As for the ingredient substitution issue I mentioned, I said it was a possibility at OTHER veggie places, not Claire's, so please don't put words in my mouth or try to twist what I said to mean what works better for your argument.

                      While it is true that I mainly eat in Jewish-owned establishments, I have also eaten in a number of the non-Jewish owned dairy/veggie places in Seattle, and did not find the same issues with washing. Places had either a washing station and/or knew what I was talking about. I don't even see how you can say that it would be acceptable for the average employee at Claire's to not know about washing; if kosher diners are important enough for the place to go through the intricacies of keeping the establishment kosher, how could it be so hard to say to/teach the staff "some people may ask to wash their hands in a ritual manner in order to eat bread. If they do, please let them know this cup is available for them to do that." An additional 30 seconds of training for something that I have to assume comes up often enough, based on the number of clearly frum patrons in one hour that I saw, doesn't seem out of line. If you want to say that the owners are remaining kosher for the benefit of the few kosher patrons, then they should make it easier; if it's for their own benefit (financially or as a "public service,") they should make it easier. There's no downside. I was not deriding anyone, not Claire as a person, not Claire's as a restaurant, and not any other establishment.

                      I notice you did not speak at all to the key issue many worry about with restaurants open on shabbat--the lack of shabbat visits, and my conjecture that rabbis in the NY area might not want to go do that on shabbat. Any thoughts on that?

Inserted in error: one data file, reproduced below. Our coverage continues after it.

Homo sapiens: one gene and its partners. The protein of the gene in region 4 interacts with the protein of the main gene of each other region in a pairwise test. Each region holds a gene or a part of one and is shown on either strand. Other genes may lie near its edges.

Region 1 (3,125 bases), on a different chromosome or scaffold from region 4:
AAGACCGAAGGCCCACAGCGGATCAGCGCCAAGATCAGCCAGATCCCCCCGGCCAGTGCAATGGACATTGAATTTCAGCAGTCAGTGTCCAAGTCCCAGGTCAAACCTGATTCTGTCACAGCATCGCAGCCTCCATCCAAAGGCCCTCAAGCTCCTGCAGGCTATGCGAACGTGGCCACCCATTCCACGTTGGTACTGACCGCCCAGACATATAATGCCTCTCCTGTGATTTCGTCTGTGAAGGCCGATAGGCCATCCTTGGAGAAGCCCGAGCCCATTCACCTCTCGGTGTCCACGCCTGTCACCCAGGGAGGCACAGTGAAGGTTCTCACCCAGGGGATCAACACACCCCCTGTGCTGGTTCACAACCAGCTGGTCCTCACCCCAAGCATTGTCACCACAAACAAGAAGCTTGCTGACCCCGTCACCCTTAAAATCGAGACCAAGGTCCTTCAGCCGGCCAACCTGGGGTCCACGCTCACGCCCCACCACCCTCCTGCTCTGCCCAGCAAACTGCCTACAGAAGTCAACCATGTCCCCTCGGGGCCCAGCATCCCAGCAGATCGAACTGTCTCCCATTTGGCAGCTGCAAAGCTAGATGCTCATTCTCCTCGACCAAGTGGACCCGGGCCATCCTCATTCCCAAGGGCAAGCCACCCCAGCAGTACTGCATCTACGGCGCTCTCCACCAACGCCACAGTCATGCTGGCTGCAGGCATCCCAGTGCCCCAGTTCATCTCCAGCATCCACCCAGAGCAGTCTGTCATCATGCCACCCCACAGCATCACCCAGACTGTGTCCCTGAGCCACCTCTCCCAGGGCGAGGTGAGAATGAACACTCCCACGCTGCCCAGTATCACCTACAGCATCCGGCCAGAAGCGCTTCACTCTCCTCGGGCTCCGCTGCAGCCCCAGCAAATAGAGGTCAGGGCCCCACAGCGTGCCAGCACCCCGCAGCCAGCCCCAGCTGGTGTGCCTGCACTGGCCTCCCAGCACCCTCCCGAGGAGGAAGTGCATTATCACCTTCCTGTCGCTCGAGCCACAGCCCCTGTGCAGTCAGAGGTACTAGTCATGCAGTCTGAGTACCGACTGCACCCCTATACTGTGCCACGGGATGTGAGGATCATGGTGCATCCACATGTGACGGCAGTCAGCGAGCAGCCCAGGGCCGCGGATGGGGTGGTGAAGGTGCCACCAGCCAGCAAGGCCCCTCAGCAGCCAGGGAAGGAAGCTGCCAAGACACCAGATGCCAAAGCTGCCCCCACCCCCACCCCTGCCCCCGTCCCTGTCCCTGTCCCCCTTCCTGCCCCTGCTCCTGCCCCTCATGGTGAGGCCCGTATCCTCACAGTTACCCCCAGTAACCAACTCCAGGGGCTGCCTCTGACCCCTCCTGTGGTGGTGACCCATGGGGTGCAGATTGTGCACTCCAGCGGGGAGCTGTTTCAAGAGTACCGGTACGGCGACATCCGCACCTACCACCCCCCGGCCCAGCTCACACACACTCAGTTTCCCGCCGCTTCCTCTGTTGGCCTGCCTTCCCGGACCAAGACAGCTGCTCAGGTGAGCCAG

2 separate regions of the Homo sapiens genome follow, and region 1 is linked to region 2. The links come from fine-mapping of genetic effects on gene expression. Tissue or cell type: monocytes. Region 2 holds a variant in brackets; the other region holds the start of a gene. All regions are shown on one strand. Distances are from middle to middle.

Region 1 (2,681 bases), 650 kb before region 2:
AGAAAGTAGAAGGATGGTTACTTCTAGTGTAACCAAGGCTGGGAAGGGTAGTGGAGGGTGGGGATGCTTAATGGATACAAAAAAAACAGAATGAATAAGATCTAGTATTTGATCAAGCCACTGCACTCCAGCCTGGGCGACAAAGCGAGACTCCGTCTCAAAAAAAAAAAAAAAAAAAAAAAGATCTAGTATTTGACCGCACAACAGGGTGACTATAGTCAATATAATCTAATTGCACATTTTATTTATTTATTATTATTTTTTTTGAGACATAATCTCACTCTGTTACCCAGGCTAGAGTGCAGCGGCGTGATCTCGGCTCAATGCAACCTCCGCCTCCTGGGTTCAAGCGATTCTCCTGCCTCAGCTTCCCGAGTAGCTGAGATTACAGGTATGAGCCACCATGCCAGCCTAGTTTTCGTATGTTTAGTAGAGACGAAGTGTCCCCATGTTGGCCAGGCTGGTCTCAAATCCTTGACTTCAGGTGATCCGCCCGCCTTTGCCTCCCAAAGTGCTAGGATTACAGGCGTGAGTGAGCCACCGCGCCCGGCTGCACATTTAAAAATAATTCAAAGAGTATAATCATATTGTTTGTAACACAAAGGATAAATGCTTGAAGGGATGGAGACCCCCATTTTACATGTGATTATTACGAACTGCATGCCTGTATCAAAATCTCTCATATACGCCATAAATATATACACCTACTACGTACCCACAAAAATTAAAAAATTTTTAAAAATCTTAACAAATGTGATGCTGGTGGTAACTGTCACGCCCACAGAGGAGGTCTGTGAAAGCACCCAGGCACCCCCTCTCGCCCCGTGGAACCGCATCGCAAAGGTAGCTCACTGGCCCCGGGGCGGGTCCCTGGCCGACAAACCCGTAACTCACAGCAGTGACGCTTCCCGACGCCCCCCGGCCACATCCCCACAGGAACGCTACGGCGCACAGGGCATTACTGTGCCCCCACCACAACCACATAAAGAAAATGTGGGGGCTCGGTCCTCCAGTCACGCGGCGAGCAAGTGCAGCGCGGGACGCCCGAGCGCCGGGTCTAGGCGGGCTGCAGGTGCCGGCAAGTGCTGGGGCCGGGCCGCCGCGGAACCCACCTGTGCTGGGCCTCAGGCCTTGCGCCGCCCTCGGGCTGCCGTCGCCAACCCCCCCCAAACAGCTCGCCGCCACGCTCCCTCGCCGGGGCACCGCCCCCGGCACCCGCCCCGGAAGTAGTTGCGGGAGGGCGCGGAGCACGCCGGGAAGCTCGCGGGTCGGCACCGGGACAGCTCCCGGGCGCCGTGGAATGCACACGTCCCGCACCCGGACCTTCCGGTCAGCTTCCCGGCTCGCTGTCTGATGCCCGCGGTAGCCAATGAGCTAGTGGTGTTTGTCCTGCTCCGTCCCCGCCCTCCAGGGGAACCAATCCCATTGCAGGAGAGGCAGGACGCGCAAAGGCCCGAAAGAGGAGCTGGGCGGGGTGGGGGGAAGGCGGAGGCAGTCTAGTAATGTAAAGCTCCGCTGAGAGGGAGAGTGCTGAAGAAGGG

1. re: queenscook

                        I find this a frequent problem and I empathize. A fair number of restaurants don't have a good place to wash, or there's a sink, but no cup, or you have to actually walk into the kitchen. (even in Jewish-owned places like Rami's Israeli falafel in Boston.)

                        I've been to Claire's only twice, I don't get to Yale all that often. But both times I was there, Claire's was informal, almost chaotic, and quite busy. It's an informal place, and while the staff behind the counter is friendly and English speaking, it's not all that easy to get one of the or one of the dishwashers in the noisy, kitchen (the doorway is open) to actually get you the bathroom key, let alone direct you to a washing stand.

                        I wouldn't be at all surprised if Claire's had had a washing arrangement from time to time. Although we couldn't find it and just made do when someone actually managed ot obtain a bathroom key.

                        As I said, the staff is friendly, but it's inexpensive, chaotic and the low-wage restaurant staff can turn over pretty often and forget a washing sink arrangement that a moshgiach carefully set up and explained before the guy you ask about it today was even hired. I tend not to expect too much special accommodation in such circumstances , but to make do and just be very grateful that a restaurant near Yale exists and that the food is wonderful.

                        1. re: queenscook